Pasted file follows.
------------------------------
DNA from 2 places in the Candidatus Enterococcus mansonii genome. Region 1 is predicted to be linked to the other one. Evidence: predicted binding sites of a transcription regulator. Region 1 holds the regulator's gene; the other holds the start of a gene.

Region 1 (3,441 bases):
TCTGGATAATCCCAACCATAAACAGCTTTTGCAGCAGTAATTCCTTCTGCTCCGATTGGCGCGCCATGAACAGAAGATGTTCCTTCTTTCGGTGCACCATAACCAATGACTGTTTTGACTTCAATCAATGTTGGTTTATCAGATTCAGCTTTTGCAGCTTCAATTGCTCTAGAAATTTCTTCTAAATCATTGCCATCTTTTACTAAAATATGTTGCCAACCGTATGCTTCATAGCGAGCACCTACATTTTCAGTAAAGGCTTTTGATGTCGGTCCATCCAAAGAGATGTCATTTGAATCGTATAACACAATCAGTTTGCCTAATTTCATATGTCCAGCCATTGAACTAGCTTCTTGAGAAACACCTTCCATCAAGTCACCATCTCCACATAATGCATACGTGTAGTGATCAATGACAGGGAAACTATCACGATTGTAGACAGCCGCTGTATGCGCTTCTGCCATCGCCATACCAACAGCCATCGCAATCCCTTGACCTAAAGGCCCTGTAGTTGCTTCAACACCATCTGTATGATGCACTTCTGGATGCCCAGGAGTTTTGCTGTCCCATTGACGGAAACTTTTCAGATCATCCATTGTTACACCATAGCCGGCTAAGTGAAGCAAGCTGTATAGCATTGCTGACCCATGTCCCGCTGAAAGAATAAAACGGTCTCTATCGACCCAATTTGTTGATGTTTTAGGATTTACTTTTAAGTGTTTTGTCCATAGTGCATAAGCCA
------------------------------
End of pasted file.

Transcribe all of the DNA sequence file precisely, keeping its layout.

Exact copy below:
DNA from 2 places in the Candidatus Enterococcus mansonii genome. Region 1 is predicted to be linked to the other one. Evidence: predicted binding sites of a transcription regulator. Region 1 holds the regulator's gene; the other holds the start of a gene.

Region 1 (3,441 bases):
TCTGGATAATCCCAACCATAAACAGCTTTTGCAGCAGTAATTCCTTCTGCTCCGATTGGCGCGCCATGAACAGAAGATGTTCCTTCTTTCGGTGCACCATAACCAATGACTGTTTTGACTTCAATCAATGTTGGTTTATCAGATTCAGCTTTTGCAGCTTCAATTGCTCTAGAAATTTCTTCTAAATCATTGCCATCTTTTACTAAAATATGTTGCCAACCGTATGCTTCATAGCGAGCACCTACATTTTCAGTAAAGGCTTTTGATGTCGGTCCATCCAAAGAGATGTCATTTGAATCGTATAACACAATCAGTTTGCCTAATTTCATATGTCCAGCCATTGAACTAGCTTCTTGAGAAACACCTTCCATCAAGTCACCATCTCCACATAATGCATACGTGTAGTGATCAATGACAGGGAAACTATCACGATTGTAGACAGCCGCTGTATGCGCTTCTGCCATCGCCATACCAACAGCCATCGCAATCCCTTGACCTAAAGGCCCTGTAGTTGCTTCAACACCATCTGTATGATGCACTTCTGGATGCCCAGGAGTTTTGCTGTCCCATTGACGGAAACTTTTCAGATCATCCATTGTTACACCATAGCCGGCTAAGTGAAGCAAGCTGTATAGCATTGCTGACCCATGTCCCGCTGAAAGAATAAAACGGTCTCTATCGACCCAATTTGTTGATGTTTTAGGATTTACTTTTAAGTGTTTTGTCCATAGTGCATAAGCCA